ALLISON CLAIRE, Magistrate Judge.
This discovery motion was referred to the undersigned magistrate judge by E.D. Cal. R. ("Local Rule") 302(c)(1). Plaintiff moves for an order compelling the deposition of a confidential informant. For the reasons set forth below, the motion will be granted with the protections and constraints set forth in the order.
In this civil rights case, plaintiff alleges that her constitutional rights were violated when police entered her home, seized her, and searched her home. Although the police had a search warrant for 5858 E Carpenter Rd., police also searched 5846 E Carpenter Rd., where plaintiff lived. The search warrant was issued after the state court judge who issued the warrant was presented with a sealed affidavit — "Exhibit C" — that defendants say supported probable cause to search both residences. The information in the affidavit was, according to defendants, provided by a confidential informant ("CI").
On November 7, 2016, the undersigned granted plaintiff's motion to compel defendants to produce the affidavit, subject to a strict "Attorneys' Eyes Only" protective order, and redacted to remove any personally identifying information about the CI. ECF No. 26. Defendants produced the affidavit, and plaintiff has re-deposed the police officers involved, Armando Garcia and Ian Osborn, in light of information gleaned from the affidavit.
II. THE DISCOVERY DISPUTE
Plaintiff now moves to depose the CI, arguing that only the CI can provide the information they need to prove their Fourth Amendment claims, namely that the warrant was overbroad, that the search violated the particularity requirement, that the search exceeded the scope of the search warrant, and that the warrant was obtained though "judicial deception."
Defendants argue that the identity of the CI is protected by the "informer's privilege," that the privilege cannot be pierced by plaintiff's "speculation" that the affidavit is false, that they themselves would be exposed to civil liability for disclosing the CI's identity, and that they cannot compel the CI to appear for a deposition.
Intentional or reckless material misrepresentations or omissions in a search warrant affidavit can form the basis for a Fourth Amendment "judicial deception" claim.
The court agrees with the reasoning of
2012 WL 92565 at *2, 2012 U.S. Dist. LEXIS 3954 at *5-6 (N.D. Cal. 2012) (quoting
Fair presentation of plaintiff's case
Here, plaintiff needs access to the CI in order to test the defendants' claim that they accurately relayed all pertinent information from the CI to the issuing judge. In the sealed portions of her submissions on this motion, plaintiff has established that she has grounds for inquiring into exactly what the CI told defendants, so that she can determine if defendants accurately relayed to the issuing judge the information they received from the CI.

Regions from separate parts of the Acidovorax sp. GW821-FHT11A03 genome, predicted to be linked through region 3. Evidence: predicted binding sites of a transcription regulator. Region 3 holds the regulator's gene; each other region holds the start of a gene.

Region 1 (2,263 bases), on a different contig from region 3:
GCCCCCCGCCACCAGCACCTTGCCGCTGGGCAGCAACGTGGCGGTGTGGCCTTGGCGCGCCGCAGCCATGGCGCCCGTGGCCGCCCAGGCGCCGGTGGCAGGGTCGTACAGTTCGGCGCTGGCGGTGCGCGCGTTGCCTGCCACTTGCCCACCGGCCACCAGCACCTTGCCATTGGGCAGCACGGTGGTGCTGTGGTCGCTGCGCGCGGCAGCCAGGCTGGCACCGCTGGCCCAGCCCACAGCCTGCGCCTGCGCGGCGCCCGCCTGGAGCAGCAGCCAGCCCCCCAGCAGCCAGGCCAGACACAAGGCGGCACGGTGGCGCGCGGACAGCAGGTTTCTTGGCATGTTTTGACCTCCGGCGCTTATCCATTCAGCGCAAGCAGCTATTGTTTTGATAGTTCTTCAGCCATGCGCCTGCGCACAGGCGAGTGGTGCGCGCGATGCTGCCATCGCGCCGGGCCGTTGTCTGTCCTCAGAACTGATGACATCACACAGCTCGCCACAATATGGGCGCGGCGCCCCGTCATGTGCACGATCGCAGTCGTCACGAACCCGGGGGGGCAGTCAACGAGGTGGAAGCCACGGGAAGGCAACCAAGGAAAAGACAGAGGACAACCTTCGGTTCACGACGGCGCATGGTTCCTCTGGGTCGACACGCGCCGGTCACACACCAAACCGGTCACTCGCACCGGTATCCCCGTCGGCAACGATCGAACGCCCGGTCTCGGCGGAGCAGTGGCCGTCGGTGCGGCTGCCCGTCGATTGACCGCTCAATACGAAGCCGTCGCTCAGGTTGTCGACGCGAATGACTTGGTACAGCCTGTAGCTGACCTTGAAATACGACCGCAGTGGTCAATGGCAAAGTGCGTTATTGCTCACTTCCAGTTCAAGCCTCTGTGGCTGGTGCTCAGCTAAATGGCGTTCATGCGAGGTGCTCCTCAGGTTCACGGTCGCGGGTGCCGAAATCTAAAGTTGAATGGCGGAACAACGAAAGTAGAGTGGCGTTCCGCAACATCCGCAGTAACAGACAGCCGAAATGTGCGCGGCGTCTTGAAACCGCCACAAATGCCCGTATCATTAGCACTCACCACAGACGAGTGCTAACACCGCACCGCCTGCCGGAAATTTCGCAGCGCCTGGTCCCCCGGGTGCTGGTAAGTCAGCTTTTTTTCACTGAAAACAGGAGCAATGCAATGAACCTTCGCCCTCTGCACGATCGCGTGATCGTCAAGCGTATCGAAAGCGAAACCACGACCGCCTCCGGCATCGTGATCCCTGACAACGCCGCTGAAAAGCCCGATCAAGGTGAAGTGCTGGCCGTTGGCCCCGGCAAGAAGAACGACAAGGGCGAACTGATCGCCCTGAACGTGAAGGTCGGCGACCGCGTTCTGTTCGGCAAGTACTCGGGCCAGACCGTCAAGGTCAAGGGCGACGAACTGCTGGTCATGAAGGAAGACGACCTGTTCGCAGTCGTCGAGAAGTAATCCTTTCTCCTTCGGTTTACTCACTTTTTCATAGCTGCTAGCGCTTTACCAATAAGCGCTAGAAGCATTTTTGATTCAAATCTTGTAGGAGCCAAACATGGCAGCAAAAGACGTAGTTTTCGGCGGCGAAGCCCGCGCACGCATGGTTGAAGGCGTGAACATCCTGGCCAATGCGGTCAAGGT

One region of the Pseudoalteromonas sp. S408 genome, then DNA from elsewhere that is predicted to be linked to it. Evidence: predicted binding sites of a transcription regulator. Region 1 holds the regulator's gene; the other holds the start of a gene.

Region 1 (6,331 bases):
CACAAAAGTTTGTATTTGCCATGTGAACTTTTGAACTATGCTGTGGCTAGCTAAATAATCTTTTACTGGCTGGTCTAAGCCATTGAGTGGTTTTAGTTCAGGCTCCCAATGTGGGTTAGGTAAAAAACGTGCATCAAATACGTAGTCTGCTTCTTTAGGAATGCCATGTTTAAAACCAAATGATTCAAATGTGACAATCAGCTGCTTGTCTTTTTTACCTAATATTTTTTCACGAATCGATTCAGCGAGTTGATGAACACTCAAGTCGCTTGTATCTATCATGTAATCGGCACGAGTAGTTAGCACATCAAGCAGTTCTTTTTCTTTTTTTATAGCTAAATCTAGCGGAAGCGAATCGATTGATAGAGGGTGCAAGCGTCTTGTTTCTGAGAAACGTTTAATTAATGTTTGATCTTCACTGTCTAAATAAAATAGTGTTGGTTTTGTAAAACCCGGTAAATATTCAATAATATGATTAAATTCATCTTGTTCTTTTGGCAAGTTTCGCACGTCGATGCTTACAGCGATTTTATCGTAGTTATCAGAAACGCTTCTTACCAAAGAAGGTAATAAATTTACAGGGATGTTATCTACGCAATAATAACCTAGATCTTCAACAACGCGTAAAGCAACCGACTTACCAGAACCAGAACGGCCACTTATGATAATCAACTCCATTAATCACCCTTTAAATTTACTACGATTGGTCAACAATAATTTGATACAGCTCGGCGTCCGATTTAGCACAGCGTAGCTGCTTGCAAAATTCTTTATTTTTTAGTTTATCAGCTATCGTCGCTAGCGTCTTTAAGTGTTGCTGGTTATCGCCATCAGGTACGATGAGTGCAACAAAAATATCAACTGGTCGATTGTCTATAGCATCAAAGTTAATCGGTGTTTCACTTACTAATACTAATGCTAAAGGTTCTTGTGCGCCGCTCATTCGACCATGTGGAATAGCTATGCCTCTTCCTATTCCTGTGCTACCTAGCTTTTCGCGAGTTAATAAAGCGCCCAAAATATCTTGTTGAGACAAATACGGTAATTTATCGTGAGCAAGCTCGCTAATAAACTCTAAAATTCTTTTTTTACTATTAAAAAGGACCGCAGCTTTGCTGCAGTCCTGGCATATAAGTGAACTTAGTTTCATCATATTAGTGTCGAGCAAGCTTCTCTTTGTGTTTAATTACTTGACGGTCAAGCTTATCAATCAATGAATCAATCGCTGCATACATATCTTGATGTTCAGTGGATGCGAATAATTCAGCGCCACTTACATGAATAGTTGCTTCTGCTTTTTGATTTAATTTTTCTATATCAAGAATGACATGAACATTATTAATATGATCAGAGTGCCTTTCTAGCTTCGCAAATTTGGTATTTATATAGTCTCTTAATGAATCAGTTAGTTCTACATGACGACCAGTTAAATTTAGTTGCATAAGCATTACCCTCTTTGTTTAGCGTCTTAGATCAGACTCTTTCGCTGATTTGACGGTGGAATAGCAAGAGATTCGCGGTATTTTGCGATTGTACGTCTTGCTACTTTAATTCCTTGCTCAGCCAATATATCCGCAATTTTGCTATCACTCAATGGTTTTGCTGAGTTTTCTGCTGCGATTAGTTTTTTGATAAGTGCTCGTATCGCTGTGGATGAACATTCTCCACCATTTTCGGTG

Defendant argues that plaintiff has done nothing but speculate that defendants made misrepresentations or omissions in the affidavit, and that "speculation is not sufficient grounds to overcome the informer's privilege." ECF No. 47 at 9 (citing
Defendant further argues that the "only reason for Plaintiff to seek the CRI's disclosure and/or deposition would be to attack the probable cause for the warrant,"
Exposure to liability
Defendants argue that disclosing the CI's identity would expose the CI to danger and thereby expose themselves to civil liability if the CI is harmed or killed. ECF No. 47 at 10-12. However, while defendants casually mention the fact that any such disclosure would be made "only to Plaintiff's counsel under a protective order," they entirely omit any discussion of how the protective order, and the fact that the court would be ordering the disclosure, would affect the CI's safety and their own liability.
Instead, defendants rely entirely on cases that discuss liability where state action "affirmatively place[s] the plaintiff in a position of danger" through voluntary conduct that was "deliberately indifferent" to a person's safety.
Here, the defendants, through their counsel, would be carrying out a direct order of the court. They would be disclosing information only to plaintiff's attorney. The information would be disclosed under a strict Attorneys' Eyes' Only protective order. Defendants cite no authority for the proposition that any officer has ever been held civilly liable for carrying out a direct court order under these circumstances. To the contrary, the law in the Ninth Circuit is that defendants are immunized from liability for faithfully carrying out a court order:
The balancing of interests in this case weighs heavily in favor of permitting the CI to be deposed. The identity of the CI will be protected by ordering that the disclosure and the deposition be conducted under the Attorneys' Eyes Only protective order. Defendants have failed to show that they face civil liability for carrying out the court's order.
For the reasons set forth above, IT IS HEREBY ORDERED that: